The Parsons Advocate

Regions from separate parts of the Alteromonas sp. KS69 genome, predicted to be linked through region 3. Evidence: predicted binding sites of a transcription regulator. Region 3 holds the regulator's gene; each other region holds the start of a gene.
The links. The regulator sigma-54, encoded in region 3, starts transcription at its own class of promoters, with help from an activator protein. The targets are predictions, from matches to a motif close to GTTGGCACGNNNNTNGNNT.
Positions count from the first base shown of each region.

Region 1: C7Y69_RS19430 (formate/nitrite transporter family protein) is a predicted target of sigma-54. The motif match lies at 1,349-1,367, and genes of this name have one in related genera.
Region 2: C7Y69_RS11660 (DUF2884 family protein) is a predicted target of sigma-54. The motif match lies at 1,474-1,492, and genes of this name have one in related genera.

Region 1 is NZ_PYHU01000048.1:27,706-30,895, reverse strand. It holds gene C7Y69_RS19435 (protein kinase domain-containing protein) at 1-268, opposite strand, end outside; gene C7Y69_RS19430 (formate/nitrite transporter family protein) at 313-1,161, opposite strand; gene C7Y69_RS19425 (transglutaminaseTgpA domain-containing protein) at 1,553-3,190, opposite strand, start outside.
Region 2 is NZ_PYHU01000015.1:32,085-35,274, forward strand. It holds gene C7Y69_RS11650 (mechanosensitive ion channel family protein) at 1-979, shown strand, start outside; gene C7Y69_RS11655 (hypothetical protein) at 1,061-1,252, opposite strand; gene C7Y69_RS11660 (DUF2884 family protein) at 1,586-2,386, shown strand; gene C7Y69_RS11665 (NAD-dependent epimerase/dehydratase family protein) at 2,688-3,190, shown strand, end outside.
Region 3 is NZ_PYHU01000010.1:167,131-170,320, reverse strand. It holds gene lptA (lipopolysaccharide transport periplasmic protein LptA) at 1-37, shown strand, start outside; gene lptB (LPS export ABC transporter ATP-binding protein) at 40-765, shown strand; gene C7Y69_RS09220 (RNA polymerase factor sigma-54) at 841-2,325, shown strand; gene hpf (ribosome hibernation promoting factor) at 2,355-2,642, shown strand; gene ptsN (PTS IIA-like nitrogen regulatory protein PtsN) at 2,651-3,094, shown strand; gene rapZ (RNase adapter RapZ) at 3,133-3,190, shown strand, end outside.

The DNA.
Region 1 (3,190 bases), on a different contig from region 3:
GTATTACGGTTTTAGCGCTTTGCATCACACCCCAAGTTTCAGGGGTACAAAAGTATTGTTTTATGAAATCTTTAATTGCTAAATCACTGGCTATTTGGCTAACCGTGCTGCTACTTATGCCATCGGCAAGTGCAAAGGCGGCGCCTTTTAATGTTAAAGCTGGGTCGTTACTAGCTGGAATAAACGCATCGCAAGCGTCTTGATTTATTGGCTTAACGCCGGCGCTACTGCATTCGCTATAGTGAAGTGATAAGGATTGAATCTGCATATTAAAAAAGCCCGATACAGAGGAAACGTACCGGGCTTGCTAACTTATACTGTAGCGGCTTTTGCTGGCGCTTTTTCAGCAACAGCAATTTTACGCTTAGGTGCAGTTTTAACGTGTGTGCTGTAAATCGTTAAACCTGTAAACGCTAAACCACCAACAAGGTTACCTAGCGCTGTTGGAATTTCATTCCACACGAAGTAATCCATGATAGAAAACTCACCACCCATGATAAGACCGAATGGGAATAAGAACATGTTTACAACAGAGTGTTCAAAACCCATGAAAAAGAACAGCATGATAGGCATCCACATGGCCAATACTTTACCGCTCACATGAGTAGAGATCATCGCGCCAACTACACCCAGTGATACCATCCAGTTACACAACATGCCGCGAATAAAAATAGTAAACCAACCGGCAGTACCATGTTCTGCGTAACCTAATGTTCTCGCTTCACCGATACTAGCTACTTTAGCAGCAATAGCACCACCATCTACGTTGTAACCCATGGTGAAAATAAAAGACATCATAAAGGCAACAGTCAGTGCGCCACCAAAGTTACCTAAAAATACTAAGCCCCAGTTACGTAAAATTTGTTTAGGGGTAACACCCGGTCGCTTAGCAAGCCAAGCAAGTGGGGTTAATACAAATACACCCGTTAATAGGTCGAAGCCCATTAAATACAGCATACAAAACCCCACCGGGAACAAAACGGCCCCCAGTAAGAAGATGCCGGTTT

See Frustration page 6A Volume 125 No. 38 Wednesday, September 16, 2020 75 cents (tax incl.) See winners page 8A See kit page 4A See youth page 4A EMS Fee Errors Lead to Commission Meeting Frustration By Heather Clower The Parsons Advocate A small crowd gathered at the September 9 meeting of the Tucker County Commission, which Commis- sioner Jon Bush attended via phone. The Commis- sioners are aware of a multitude of errors that occurred when the 2020 EMS Fee statements were sent out which included duplicates, unnecessary late charges, and more. A statement was put out on the internet and social media that explained to the residents how to pro- ceed, though a few attended to voice their concerns in person. Lois Arbogast shared her first concern over a late fee being added to her bill stating she didn’t pay her bill before the deadline, though she and County Adminis- trator Sheila DeVilder had it paid on time. She also suggested that the company chosen to do the billing, who she believed to be located out of state, not be uti- lized in the future if they are to blame for the billing errors. She asked how much the company was being paid to do the billing and if that was paid for out of the EMS fund. Commission President Lowell Moore confirmed they were out of state and were paid approxi - mately $6,000 which is paid for out of the EMS fee. “It was less than what we were paying previously,” Moore added. “There were major errors, we agree with that,” he said. Arbogast also stated that she was under the impres- sion that the fee was set to remain at $50 for at least five years, which ends after the next billing year. She has 2019-20 Academic Fair Winners Recognized by BOE Adkins Obtains Health and Safety Kits for Schools By Heather Clower The Parsons Advocate Youth Livestock Sale Brings Over $75,000 By Heather Clower The Parsons Advocate Even though the Tucker County Fair was canceled due to orders set forth by W.Va. Governor Jim Justice, a livestock show and sale was held to allow the youth exhibitors to show- case their projects and offer them for sale. The shows were held privately with only the exhibitors and their immediate family in the barn and the sale was only open to exhibitors, their family, and registered buyers. Awards were given by Beverly Rosier on behalf of the Tucker County Farm Bureau. The recipients were Tate Mullenax, Owen Knotts, Sidney Simmons, and Laney Burns. Each exhibitor received a $50 gift certifi - cate fromAdkins Home Center to use towards their next years feed bill at Southern States. Rosier stated, "It's when kids help other kids with their animals." She added, "It's not just over the course of the fair or show but over the duration of their 4-H and FFA season." The barn chairman and extension agent typically contributes Even though the Tucker County Fair was canceled due as a result of the executive orders made by W.Va. Gov- ernor Jim Justice, a youth livestock show and sale was held which brought in over $75,000 for the exhibitors. By Heather Clower The Parsons Advocate In true Tucker County fash- ion, the Board of Education takes pride in recognizing the students who receive any form of achieve- ment. Due to COVID-19, the BOE did not get the chance to recognize the Academic Fair Winners from the 2019-2020 school year. These events included Math Field Day, Social Studies Fair, and Young Writers. The students were invited to attend the September 8 meet- ing where they gathered outside the Board of Education Office where Superintendent Alicia Lambert, alongside the board members, announced the win- ners and presented them with a certificate. Winners of the Math Field Day included: fourth grade: Josh Moore, Brayden Bennett, and Peyton Cross; fifth grade: Lela Wright, Aaron Frymyer, and Liam Davis; sixth grade: Sadie Ends, Xander Lambert, and Lynk Brian Adkins, center, presented Tucker County Schools along with Superintendent Alicia Lambert (left) and Facilities Director Jonathan Hicks (Right) with approximately $2,400 worth of cleaning supplies and sanitizing agents as a result of a grant he submitted for from True Value. 2019-2020 Math Field Day Winners As a part of the Education Heroes Campaign available through True Value Company, Tucker County Schools were the recipients of sup- plies needed to clean, sanitize, and ensure the health and safety of stu- dents and staff. Bus driver for the schools and co-owner and Vice Presi- dent of Adkins Home Center, a True Value dealer, was on the dealership website when he stated, “I stumbled upon the program.” Upon further investigation, Adkins read the disclaimer that the program was only available for one school per district. Being a smaller county with only three schools, he took the chance on applying for all three schools hop- ing extra funds would be available to supply them all. To his surprise, he was notified that his application was received and granted. “These kits retail for around $800 each,” he stated. Each school is receiving one case of hand soap, two cases of hand sanitizer, one case of masks, and one Local Teen Found According to a press release from the Tucker County Sheriff’s Office, on Friday, Sept. 11 and Saturday, Sept. 12 deputies were informed by family members that Tabitha Witemore was sending snapchats to friends and family. On Saturday, Sept. 12 deputies were notified that a family member located Tabitha near Baltimore, Md. and took her to the local Law Enforcement Department. Chief Deputy J. Sigley, along with Sgt. C. A. Teter went to Baltimore and transported Tabitha back to her fam- ily‘s residence. At this time, the Sheriff’s Office would like to thank the family and friends of Tabitha, along with several dif- ferent departments and operations for helping in locating Tabitha and bringing her safely home to her family.